I’ve hinted at several reasons why so many people love hunting these past few days. I suppose there are many reasons. The wilderness, harvesting an animal, excitement, fellowship, campfires, good eating, adventure, time with God, time with family. All good things, no doubt. Here are my reasons.
I’m actually out hunting right now. Today’s the final day of a 4-day excursion into the Colorado mountains. Truth is, I queued this up the week before, knowing full-well I’d be gone. I have Lydia (18), Isaiah (16), Micah (15), Noah (14) and Tabitha (12) with me.
The actual hunt? Like, actually hunting? It will consume just a fraction of our thoughts. Much more valuable and lasting will be the card games in the tent, the set up and breakdown of camp, and the times sitting in the woods together. Come to think of it, I’m sort of glad we don’t harvest animals for the entire trip. Just hanging together is the real joy.
Most hunters have a meat market process their animals, but we butcher our own. It gives the entire family a piece of the action, even the little kids not yet old enough to go out on the hunt. A traditional practice after wrapping the steaks and roasts is marking the name of the hunter on the package.
There is something magical about doing it yourself. Reading “Isaiah’s Tenderloin Steaks” when the meat is pulled from the freezer months later is quite a rush for the child responsible. What better confidence builder is there than sharing a hearty elk steak meal with 16 others—who are all saying, “This elk tastes great!”—knowing that you were the one to provide?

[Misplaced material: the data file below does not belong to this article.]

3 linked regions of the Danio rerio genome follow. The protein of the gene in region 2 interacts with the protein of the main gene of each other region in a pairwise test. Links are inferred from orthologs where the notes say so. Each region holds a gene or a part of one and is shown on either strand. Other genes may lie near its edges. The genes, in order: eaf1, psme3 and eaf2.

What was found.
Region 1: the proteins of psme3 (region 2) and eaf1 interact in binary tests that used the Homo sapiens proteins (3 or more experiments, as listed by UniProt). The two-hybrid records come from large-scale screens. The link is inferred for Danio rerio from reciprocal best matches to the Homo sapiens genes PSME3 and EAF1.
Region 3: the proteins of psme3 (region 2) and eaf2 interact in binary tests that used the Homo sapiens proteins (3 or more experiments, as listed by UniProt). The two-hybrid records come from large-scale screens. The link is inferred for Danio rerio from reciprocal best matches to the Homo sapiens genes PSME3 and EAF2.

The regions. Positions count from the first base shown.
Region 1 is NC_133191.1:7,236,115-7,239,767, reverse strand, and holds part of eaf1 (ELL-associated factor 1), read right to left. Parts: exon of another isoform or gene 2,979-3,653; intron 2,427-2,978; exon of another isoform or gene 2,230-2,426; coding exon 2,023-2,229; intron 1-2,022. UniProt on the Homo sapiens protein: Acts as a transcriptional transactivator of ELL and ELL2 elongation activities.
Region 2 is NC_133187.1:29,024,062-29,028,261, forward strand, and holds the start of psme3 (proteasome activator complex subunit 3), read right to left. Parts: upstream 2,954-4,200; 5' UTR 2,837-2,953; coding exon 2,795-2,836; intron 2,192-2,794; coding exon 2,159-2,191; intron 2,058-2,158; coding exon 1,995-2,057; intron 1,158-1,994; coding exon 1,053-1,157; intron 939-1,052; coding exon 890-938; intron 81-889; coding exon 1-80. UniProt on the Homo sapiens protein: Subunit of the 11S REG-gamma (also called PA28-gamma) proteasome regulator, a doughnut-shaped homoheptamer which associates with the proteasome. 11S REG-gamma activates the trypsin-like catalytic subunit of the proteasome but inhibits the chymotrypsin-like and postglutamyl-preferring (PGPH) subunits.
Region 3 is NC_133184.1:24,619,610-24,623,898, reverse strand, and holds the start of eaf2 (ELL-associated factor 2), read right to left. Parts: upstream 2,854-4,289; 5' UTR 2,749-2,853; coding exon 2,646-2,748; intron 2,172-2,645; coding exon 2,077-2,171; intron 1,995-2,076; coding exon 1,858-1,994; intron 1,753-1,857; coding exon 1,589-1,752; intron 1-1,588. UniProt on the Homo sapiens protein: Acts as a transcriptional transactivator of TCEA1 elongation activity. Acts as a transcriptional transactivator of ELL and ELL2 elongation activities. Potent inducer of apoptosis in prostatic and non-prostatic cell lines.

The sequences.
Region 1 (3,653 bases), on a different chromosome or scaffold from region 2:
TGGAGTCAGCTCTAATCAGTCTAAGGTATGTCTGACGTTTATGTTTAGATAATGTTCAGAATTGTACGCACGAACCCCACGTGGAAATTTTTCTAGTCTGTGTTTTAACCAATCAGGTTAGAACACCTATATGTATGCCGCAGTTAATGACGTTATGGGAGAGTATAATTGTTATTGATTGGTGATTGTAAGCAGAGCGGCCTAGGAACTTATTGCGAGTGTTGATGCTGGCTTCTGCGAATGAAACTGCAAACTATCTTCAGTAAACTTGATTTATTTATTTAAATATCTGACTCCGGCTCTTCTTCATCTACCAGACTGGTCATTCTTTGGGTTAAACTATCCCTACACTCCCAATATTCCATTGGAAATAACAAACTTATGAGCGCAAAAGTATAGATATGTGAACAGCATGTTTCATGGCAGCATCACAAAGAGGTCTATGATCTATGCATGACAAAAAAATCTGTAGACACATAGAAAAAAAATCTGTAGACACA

We go hunting every year, and we come back with fantastic stories. Even when the kids were too young to come with, I’d come home from my solo hunts with huge tales of the hunt (and I never had to make up any of them!). Story is powerful. Here’s what I pondered after returning from our 2009 hunt:
[The power of story] is more profound than you might think. Every year the hunters in the family return home to tell stories of their few days in the woods. Even if unsuccessful in harvesting an animal, I’ll return with vibrant stories of this or that. All my pre-hunting children (those under 12) can’t wait for me to return home to tell the tales of the year’s hunt. None of the tales are fabricated or made up. They don’t have to be. Every year is exciting, adventurous, wild. These stories get told over and over again through the years. Lessons of survival and temperament and strategy and adventure get repeated around the campfire. They get repeated over and over again for generations.
If you want to know how well we did this year, follow me on Twitter. I’ll have my phone with me and will be tweeting pictures as the days roll by.